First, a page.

Light services: energy poverty reconsidered 

by Saska Petrova, University of Manchester.

Much of the academic and policy debates on energy poverty – defined as a situation when a household lacks socially- and materially-necessitated levels of domestic ‘energy services’ (Bouzarovski & Petrova, 2015) – is focused on a rather limited set of residential energy end uses. In this context, energy services can be understood as the benefits that energy brings to a household’s wellbeing. Energy poverty is mostly linked to the lack of heating services in the home in the Global North, while cooking and space cooling have been identified as key domestic energy services in the Global South.

Part of the energy poverty debate in the Global South has focused on lighting, not the least because approximately 1.3 billion people live without electricity worldwide, and they are principally concentrated in developing countries (Vozzi & Ramponi, 2016). The situation in Africa is particularly urgent: it is being reported that approximately 70 per cent of people who live in sub-Saharan Africa are without access to electricity. Many of these people are forced to use candles or kerosene lamps for illumination of their homes, which are known to have serious effects on health and well-being (Lam et al., 2012).

The inability to access or afford adequate levels of lighting and illumination on the home is sometimes termed ‘light poverty’. Light poverty is mostly linked to limited or no access to ‘clean light’ (which mainly means electric light) in developing countries. Light – whether natural or artificial – plays multiple roles in the home: from being a physical enabler of everyday life, to a device that underpins economic production and social relations. In recognition of the importance of light and lighting in everyday life, UNESCO proclaimed 2015 the ‘International Year of Light’.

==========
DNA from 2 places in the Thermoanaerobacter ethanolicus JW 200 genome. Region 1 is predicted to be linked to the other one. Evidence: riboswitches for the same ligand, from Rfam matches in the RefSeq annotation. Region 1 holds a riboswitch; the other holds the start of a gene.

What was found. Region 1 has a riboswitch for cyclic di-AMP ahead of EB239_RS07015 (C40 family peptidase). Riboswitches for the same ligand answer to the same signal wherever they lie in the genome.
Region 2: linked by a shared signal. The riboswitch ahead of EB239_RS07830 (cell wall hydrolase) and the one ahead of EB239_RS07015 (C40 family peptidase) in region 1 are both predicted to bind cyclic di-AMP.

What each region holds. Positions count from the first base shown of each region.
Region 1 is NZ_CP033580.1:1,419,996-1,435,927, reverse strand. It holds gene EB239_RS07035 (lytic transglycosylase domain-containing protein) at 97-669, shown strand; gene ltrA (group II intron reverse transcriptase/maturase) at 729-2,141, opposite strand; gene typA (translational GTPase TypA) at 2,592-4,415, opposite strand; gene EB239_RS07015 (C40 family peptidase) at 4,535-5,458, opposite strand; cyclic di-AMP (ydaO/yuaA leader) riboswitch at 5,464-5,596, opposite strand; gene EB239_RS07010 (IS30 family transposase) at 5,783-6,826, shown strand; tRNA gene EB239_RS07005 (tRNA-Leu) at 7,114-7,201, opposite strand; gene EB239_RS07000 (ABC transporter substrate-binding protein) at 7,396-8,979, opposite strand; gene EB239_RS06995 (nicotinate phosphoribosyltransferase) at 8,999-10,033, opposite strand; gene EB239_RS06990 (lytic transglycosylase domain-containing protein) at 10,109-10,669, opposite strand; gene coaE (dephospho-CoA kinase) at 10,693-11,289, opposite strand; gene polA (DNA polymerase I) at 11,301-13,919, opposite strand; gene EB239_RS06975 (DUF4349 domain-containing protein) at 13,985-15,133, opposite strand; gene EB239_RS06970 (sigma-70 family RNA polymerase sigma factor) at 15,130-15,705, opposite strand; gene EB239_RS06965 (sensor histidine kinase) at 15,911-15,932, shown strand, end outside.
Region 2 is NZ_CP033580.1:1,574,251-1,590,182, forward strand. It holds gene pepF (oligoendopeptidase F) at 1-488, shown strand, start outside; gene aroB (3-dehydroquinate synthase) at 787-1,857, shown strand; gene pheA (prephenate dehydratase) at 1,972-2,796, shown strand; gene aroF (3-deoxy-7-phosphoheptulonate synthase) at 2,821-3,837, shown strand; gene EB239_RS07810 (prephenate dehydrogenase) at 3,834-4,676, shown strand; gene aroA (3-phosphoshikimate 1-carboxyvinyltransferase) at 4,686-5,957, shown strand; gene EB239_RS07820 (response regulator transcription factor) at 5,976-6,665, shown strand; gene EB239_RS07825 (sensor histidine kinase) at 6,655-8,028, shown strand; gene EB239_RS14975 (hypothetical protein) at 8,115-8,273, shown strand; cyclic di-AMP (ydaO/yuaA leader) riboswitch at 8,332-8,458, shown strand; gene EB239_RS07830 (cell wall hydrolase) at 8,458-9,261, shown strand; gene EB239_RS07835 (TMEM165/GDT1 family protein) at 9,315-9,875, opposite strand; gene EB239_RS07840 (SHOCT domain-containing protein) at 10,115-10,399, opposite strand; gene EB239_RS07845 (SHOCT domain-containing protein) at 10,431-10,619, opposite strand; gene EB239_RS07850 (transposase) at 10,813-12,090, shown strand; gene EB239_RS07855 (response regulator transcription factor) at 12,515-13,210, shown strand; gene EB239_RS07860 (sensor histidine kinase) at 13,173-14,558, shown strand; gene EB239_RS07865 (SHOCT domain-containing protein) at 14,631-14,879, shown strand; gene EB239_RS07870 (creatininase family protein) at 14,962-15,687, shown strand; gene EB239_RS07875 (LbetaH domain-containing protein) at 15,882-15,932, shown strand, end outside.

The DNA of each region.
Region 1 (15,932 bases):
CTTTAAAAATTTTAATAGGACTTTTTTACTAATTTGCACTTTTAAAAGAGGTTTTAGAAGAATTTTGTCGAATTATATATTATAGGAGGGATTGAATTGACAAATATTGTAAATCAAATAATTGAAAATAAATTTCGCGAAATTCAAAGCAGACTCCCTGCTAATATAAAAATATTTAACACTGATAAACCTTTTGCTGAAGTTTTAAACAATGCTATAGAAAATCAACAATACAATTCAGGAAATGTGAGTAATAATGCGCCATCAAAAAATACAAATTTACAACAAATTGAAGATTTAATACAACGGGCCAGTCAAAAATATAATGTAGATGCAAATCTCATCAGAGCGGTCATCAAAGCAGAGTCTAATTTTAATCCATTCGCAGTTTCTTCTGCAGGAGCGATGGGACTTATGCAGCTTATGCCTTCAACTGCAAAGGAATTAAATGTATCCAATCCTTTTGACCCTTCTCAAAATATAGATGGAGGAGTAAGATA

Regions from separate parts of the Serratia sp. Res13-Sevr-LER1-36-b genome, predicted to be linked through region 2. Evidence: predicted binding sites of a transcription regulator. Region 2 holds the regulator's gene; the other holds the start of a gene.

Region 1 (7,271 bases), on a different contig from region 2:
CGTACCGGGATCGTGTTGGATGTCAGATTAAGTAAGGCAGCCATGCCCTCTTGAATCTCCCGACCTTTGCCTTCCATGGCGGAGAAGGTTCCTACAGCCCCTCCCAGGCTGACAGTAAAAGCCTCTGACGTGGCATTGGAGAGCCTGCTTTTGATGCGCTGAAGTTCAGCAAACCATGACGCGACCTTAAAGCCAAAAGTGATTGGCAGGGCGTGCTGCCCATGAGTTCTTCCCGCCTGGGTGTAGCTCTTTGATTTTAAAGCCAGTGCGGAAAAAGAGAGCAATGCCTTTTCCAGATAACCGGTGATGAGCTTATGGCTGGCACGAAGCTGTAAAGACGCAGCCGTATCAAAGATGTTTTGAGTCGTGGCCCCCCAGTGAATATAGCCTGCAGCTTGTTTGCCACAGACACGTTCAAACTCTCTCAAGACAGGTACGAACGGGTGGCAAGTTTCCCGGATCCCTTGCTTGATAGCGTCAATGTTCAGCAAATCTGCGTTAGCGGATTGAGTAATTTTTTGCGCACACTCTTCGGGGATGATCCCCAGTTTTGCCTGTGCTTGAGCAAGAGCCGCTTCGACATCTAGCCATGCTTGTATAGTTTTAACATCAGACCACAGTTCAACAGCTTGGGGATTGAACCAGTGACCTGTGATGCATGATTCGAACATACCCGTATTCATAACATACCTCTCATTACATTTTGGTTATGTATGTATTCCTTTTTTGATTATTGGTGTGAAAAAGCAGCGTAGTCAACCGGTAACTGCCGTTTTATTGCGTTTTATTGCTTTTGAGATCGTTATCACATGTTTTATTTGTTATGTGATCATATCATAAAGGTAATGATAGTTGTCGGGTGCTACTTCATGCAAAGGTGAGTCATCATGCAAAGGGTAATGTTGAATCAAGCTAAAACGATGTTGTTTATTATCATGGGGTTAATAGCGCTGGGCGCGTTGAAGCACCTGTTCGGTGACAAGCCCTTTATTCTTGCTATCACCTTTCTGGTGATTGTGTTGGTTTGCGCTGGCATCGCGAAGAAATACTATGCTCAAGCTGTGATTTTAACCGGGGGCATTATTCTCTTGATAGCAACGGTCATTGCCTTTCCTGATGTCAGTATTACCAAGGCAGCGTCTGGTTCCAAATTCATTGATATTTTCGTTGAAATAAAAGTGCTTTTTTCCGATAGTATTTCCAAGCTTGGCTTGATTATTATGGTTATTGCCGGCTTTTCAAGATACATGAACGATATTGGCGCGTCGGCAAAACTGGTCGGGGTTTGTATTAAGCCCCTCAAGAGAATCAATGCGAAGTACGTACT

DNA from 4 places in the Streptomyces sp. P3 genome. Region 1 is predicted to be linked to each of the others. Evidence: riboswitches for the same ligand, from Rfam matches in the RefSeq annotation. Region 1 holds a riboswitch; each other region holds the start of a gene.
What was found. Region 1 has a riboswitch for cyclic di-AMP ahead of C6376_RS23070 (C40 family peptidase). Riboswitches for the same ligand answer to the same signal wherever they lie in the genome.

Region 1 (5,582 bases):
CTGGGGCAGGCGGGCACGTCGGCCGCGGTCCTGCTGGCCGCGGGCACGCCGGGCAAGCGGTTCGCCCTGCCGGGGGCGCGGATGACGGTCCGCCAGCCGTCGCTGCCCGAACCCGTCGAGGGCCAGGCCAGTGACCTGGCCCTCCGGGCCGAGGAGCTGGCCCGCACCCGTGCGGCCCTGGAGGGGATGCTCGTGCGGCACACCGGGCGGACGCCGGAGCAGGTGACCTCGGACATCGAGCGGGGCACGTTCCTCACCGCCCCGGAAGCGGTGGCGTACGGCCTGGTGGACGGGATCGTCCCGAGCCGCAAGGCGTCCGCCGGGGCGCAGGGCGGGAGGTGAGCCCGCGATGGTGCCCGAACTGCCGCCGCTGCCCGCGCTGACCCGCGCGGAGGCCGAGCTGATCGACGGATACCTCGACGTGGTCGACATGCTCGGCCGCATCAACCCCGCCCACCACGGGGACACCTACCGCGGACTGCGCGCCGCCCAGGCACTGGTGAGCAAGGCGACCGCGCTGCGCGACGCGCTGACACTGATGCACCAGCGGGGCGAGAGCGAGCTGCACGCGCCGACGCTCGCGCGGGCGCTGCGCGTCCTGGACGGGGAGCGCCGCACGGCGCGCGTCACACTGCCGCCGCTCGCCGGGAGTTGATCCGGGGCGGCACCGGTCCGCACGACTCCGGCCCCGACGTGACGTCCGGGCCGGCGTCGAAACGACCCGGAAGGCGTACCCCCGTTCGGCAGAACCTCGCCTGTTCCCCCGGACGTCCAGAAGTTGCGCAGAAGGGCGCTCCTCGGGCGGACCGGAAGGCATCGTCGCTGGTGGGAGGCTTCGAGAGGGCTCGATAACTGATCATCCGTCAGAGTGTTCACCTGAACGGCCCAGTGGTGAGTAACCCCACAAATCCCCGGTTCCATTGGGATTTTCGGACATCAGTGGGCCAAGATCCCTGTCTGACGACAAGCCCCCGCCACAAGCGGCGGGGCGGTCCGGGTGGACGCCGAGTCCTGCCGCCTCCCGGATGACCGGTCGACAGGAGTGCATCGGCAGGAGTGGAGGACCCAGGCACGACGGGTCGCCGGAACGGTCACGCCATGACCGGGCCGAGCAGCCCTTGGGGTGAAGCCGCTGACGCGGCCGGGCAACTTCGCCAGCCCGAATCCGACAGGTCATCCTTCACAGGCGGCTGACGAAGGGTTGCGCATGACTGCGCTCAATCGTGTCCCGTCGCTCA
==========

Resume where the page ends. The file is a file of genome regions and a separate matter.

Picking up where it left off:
Access to ‘clean energy’ and ‘clean light’ has been high on development agendas in most developing countries including all African states. The issue has been a central component of traditional electrification efforts in this part of the world, focused primarily on expanding conventional power grids. In recent years, there has been a movement towards off-grid solutions, led primarily by non-state actors such as corporations or voluntary organizations. Examples of such ‘clean light’ initiatives includes work by Philips Lighting – their declared objective of ending light poverty by 2030 calls for support and common actions with governments. Among other activities, this company ha been developing ‘Community Light Centers (CLCs)’ that allow ‘healthcare services and businesses to operate after sunset as well as encouraging sports and other social activities’. At the same time, SolarAid’s social enterprise – SunnyMoney – is driving the ‘African solar revolution’ via the sale of distribution of solar lights in Africa. A reported 10 million people have benefited from these efforts, which are accompanied by an effort to create a sustainable market for solar lights in Africa.